On the eve of the Second World War her ship sailed into Table Bay, leaving behind her English countryside and family and all that was known to her.
She was a brave lady for she arrived to marry a man whose family were desperate to be rid of her. South Africa at the time was in the throes of colonialism and my Grandfathers family, mighty mine owners that they were, had no shortage of airs and graces and high hopes for their sons, marriages for whom should only fortify their lofty social standings. Well then, they should never have sent their eldest away to study in London for one day their son chanced upon a woman with long thick dark hair and eyes of steely blue.
And so we come back to that ship blowing into the harbour. I can just imagine the clouds billowing over Table Mountain with the south-easter, creating that ever famous table cloth. She lived the next 5 decades here and only allowed herself to learn one world of Afrikaans : Dankie. And for her many travels to the East, she insisted to me that when she died her tombstone should read as follows: Born in England, lived in Africa, Died in Asia. But she never died in Asia, she died right here. And it was with her death that I saw my father cry for the first and only time, from the same eyes of steely blue. For they say a man loves his sweetheart the most, his wife the best but his mother, he loves her the longest. But I get ahead of myself here.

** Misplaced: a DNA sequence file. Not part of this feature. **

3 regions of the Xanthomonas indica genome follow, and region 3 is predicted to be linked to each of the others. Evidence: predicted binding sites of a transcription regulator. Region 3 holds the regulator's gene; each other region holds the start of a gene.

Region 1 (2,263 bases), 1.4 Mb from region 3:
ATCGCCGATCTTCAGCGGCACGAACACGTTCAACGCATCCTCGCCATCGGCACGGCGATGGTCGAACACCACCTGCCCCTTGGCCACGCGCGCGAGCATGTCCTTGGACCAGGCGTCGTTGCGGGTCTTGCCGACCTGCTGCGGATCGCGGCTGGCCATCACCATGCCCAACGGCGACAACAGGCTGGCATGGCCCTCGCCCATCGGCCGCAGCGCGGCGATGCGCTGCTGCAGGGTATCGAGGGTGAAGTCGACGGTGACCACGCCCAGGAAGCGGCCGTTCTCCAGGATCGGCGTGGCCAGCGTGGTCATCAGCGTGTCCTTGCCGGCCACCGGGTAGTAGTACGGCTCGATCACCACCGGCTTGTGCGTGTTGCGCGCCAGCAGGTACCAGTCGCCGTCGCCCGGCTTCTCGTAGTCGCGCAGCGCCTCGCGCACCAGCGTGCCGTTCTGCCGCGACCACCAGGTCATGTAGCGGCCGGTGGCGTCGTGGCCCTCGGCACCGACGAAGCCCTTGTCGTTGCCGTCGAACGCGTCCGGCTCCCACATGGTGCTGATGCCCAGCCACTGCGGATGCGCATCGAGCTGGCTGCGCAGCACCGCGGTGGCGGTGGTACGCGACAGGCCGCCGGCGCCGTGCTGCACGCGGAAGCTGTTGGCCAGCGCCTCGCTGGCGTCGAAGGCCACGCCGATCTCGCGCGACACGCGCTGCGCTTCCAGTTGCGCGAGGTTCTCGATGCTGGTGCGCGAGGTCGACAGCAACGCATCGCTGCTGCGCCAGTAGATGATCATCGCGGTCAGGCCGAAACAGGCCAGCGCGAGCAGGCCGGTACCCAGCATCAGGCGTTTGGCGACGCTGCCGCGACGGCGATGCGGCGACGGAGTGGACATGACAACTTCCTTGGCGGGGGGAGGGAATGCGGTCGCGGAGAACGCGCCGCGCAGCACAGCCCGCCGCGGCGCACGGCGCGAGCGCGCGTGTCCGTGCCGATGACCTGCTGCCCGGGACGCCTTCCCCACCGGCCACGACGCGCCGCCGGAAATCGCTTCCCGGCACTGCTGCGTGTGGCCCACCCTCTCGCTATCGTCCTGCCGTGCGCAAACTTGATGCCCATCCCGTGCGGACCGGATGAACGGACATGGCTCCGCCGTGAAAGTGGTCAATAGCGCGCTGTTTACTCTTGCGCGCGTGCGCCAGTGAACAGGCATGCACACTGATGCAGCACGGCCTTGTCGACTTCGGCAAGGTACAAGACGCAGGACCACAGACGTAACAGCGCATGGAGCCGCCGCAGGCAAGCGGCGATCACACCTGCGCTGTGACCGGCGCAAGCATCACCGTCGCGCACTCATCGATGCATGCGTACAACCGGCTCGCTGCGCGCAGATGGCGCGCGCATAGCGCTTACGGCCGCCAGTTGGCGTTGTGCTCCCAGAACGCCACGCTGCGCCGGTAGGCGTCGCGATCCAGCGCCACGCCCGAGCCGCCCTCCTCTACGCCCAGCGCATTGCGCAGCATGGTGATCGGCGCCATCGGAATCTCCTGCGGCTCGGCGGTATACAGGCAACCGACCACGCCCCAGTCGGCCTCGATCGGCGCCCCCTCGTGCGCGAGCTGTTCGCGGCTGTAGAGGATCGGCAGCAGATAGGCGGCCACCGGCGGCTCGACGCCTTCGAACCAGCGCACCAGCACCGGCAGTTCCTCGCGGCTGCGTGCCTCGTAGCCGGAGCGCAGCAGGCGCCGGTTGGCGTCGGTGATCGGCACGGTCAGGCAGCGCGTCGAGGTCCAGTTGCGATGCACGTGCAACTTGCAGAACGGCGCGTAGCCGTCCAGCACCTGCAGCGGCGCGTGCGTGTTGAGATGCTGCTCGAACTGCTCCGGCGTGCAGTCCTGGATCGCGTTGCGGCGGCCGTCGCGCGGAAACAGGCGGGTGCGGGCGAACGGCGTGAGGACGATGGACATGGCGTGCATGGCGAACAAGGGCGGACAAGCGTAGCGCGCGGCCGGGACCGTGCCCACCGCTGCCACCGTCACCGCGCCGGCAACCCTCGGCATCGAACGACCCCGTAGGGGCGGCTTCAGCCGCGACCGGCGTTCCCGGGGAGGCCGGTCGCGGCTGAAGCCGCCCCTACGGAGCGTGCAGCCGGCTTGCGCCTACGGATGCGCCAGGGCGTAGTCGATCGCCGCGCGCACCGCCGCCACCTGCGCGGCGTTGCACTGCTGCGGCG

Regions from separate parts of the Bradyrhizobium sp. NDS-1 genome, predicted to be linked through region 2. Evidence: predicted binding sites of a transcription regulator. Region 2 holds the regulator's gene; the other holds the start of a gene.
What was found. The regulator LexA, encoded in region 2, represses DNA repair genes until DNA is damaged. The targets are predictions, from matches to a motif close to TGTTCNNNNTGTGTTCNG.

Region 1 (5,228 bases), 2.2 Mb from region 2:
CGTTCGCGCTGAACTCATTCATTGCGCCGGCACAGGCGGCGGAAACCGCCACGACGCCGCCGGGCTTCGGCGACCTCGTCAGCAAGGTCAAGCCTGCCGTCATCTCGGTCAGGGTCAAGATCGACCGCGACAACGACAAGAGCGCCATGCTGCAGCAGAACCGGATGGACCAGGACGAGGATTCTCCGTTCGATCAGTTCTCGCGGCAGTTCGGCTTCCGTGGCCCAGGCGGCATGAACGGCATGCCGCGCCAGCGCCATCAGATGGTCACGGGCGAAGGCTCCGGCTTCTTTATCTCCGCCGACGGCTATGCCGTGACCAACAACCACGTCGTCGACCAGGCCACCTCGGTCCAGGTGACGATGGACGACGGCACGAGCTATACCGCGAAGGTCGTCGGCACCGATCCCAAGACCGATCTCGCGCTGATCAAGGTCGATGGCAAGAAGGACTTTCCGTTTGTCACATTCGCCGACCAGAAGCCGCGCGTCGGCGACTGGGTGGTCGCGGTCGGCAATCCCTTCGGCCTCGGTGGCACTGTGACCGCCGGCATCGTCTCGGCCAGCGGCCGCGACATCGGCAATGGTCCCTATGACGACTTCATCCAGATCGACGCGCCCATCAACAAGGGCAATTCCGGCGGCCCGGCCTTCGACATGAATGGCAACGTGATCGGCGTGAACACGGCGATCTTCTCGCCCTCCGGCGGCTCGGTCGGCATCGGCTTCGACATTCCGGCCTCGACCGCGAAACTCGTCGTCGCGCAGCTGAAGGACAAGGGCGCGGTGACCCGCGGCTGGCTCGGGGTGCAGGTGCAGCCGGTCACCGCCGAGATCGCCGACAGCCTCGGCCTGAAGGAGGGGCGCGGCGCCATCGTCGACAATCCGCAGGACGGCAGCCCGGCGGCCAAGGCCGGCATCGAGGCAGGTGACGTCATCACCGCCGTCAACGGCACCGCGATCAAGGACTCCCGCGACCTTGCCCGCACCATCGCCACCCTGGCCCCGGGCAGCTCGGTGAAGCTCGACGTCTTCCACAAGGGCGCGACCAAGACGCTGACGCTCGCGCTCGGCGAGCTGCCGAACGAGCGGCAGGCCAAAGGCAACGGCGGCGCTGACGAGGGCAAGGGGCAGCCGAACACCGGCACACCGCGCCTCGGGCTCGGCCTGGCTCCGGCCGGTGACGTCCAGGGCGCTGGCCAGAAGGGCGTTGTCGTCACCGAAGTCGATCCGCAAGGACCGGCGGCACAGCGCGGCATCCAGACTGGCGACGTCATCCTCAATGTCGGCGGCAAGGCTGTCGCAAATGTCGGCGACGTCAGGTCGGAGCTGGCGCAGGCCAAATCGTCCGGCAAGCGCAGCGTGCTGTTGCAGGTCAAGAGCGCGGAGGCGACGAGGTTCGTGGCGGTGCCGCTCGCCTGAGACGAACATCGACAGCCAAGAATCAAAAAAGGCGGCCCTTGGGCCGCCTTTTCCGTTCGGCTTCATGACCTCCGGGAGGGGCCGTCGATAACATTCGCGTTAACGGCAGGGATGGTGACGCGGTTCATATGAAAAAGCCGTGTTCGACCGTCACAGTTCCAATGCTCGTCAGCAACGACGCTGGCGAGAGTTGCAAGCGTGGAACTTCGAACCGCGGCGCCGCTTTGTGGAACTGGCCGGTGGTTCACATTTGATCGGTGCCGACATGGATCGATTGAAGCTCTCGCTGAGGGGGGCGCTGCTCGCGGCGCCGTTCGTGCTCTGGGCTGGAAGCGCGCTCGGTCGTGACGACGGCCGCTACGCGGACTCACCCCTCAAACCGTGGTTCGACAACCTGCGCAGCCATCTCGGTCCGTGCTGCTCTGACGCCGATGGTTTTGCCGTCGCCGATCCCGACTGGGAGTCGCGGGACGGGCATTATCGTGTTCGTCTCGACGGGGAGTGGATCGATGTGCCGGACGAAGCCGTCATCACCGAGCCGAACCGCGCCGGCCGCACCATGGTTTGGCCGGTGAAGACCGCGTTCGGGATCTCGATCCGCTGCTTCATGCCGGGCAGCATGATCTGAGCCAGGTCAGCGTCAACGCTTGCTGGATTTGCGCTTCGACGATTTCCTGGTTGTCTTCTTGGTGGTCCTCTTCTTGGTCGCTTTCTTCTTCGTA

I miss my Gran. She painted and sewed and wrote and travelled. And when I visited she always made sure I never went home empty handed. She taught me how to search the high tide mark for treasures the sea would throw up and I still find myself doing this today – except the most I’ve ever found is a pair of Taiwanese false teeth encrusted with rubies, which I kindly gave back to the sea.